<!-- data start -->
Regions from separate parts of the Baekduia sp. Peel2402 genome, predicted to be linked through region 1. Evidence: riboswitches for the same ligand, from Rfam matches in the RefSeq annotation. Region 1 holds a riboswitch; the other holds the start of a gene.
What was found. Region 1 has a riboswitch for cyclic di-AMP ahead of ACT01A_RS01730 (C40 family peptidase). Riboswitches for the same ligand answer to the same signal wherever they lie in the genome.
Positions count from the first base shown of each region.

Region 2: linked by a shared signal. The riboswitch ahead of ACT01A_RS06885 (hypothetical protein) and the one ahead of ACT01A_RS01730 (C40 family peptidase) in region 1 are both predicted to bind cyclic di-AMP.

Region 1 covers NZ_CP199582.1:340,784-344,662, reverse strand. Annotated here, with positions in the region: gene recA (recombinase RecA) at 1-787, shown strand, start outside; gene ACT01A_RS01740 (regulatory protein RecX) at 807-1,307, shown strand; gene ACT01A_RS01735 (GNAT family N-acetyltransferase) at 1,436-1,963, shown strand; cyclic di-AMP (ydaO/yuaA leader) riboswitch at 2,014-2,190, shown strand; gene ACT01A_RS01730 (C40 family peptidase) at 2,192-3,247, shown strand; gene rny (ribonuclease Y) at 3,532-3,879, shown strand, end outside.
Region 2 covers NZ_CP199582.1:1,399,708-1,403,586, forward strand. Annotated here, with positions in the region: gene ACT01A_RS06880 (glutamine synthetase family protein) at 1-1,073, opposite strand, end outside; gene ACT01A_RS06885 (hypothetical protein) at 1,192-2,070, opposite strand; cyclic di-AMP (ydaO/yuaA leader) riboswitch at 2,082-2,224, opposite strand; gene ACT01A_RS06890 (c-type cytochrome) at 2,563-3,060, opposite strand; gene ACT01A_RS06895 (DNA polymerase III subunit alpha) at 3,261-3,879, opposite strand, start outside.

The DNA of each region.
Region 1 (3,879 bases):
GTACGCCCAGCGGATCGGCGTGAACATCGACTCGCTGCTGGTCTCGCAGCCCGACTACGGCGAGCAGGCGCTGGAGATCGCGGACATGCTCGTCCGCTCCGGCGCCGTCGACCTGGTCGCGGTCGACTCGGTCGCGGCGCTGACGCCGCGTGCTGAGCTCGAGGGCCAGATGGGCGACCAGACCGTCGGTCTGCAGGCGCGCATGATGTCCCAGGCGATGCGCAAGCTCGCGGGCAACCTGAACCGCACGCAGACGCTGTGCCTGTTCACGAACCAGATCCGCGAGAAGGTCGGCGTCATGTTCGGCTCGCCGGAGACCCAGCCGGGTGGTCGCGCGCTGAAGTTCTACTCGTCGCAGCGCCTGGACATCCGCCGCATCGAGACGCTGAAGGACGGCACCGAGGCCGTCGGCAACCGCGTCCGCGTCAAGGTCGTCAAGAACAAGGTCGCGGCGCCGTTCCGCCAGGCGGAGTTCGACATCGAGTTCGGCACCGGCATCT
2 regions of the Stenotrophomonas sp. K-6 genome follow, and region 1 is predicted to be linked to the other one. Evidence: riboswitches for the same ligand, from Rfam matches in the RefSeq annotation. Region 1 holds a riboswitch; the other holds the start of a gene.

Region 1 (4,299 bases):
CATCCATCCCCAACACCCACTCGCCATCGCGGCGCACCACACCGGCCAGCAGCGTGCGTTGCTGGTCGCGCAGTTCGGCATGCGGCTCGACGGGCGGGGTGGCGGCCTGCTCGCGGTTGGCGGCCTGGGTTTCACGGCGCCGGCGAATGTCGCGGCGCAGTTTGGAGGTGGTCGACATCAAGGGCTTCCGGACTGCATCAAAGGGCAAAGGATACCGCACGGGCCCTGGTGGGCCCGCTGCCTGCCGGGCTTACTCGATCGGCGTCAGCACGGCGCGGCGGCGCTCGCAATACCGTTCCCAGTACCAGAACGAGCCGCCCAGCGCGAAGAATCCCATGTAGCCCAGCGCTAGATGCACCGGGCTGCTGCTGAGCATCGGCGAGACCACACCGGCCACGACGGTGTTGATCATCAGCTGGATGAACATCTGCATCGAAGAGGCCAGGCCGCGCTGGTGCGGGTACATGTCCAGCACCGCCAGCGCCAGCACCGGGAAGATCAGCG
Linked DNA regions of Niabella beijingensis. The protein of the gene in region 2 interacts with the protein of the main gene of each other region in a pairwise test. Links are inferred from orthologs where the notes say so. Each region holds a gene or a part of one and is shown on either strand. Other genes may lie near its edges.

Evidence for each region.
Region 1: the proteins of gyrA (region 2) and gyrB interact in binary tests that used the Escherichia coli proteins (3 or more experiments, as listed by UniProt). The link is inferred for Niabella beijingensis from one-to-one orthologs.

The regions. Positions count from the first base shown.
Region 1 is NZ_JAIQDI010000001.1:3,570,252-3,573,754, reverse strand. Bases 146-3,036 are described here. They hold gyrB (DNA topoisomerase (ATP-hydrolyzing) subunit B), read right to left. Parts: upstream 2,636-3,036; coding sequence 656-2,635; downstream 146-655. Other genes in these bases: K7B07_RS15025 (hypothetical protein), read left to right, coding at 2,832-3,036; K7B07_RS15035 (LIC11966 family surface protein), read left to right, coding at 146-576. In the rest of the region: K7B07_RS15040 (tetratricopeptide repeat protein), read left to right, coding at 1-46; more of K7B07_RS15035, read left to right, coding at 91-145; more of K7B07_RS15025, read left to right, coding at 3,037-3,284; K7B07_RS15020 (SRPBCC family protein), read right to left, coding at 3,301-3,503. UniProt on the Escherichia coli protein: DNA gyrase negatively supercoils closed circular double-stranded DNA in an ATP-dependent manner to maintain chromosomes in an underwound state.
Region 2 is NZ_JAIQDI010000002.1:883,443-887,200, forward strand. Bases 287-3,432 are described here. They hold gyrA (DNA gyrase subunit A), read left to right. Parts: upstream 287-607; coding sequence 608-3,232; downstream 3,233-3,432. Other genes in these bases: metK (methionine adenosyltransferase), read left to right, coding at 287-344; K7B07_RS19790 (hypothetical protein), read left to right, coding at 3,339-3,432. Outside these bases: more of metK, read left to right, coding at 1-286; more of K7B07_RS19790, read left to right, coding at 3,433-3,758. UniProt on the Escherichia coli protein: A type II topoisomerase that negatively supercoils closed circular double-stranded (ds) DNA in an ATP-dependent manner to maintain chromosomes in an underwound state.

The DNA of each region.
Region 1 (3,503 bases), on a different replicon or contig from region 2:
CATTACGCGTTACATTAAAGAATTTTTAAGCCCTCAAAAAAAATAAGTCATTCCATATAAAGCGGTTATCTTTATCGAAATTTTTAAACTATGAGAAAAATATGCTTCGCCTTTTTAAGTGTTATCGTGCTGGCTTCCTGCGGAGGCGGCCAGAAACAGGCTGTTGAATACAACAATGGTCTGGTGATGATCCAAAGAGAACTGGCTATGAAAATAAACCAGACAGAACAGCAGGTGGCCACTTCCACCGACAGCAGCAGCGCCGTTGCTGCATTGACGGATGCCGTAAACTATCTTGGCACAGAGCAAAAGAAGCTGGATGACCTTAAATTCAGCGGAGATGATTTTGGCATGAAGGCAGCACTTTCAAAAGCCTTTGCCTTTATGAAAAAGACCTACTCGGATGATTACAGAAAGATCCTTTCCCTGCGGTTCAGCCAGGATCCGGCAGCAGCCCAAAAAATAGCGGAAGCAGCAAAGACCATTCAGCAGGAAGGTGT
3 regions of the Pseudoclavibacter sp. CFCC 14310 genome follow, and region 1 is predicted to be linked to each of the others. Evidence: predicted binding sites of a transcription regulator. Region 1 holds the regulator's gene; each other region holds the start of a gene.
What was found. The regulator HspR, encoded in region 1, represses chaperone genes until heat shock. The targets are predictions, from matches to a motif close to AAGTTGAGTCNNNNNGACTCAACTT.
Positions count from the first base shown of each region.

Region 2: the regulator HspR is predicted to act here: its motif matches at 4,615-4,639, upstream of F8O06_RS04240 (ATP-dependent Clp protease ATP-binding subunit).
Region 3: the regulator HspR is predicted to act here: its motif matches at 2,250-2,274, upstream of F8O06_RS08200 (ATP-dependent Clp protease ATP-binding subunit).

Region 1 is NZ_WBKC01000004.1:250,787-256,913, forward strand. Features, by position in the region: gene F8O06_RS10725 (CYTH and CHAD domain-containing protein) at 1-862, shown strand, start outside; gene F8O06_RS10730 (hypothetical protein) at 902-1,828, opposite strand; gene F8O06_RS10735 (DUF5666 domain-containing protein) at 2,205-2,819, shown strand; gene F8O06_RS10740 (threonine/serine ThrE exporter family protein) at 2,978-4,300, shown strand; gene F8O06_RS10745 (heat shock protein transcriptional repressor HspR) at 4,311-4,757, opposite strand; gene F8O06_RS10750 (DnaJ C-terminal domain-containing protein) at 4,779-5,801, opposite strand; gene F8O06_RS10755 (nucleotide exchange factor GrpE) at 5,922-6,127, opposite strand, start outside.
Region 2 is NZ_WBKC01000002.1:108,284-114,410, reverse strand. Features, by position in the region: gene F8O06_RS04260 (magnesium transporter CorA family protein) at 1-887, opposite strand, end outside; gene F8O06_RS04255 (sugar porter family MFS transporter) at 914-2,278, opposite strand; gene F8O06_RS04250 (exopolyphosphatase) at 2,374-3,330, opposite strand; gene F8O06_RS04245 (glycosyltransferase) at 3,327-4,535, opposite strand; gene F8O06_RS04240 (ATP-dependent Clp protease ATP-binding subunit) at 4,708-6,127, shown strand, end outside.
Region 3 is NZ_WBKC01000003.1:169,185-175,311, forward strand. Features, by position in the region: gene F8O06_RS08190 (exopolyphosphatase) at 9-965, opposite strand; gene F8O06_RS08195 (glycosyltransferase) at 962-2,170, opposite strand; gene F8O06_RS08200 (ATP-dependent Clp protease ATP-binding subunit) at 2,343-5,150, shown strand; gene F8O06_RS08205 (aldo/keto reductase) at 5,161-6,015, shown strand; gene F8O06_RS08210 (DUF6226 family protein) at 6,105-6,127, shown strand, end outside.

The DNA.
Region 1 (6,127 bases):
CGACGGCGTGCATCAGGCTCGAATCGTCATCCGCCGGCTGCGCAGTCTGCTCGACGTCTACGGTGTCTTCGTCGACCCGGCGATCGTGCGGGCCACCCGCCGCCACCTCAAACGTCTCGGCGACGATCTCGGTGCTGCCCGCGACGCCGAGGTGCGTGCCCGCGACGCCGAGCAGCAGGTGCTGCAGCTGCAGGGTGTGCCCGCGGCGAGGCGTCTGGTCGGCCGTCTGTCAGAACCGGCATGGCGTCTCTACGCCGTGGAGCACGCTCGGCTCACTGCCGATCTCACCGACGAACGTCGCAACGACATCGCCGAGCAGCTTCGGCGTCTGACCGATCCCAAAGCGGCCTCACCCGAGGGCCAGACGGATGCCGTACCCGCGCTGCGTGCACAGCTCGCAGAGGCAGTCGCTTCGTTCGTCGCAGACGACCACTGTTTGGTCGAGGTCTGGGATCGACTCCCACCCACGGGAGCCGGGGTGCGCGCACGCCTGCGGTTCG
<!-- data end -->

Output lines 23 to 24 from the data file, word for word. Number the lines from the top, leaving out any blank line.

What was found. The regulator HspR, encoded in region 1, represses chaperone genes until heat shock. The targets are predictions, from matches to a motif close to AAGTTGAGTCNNNNNGACTCAACTT.
Positions count from the first base shown of each region.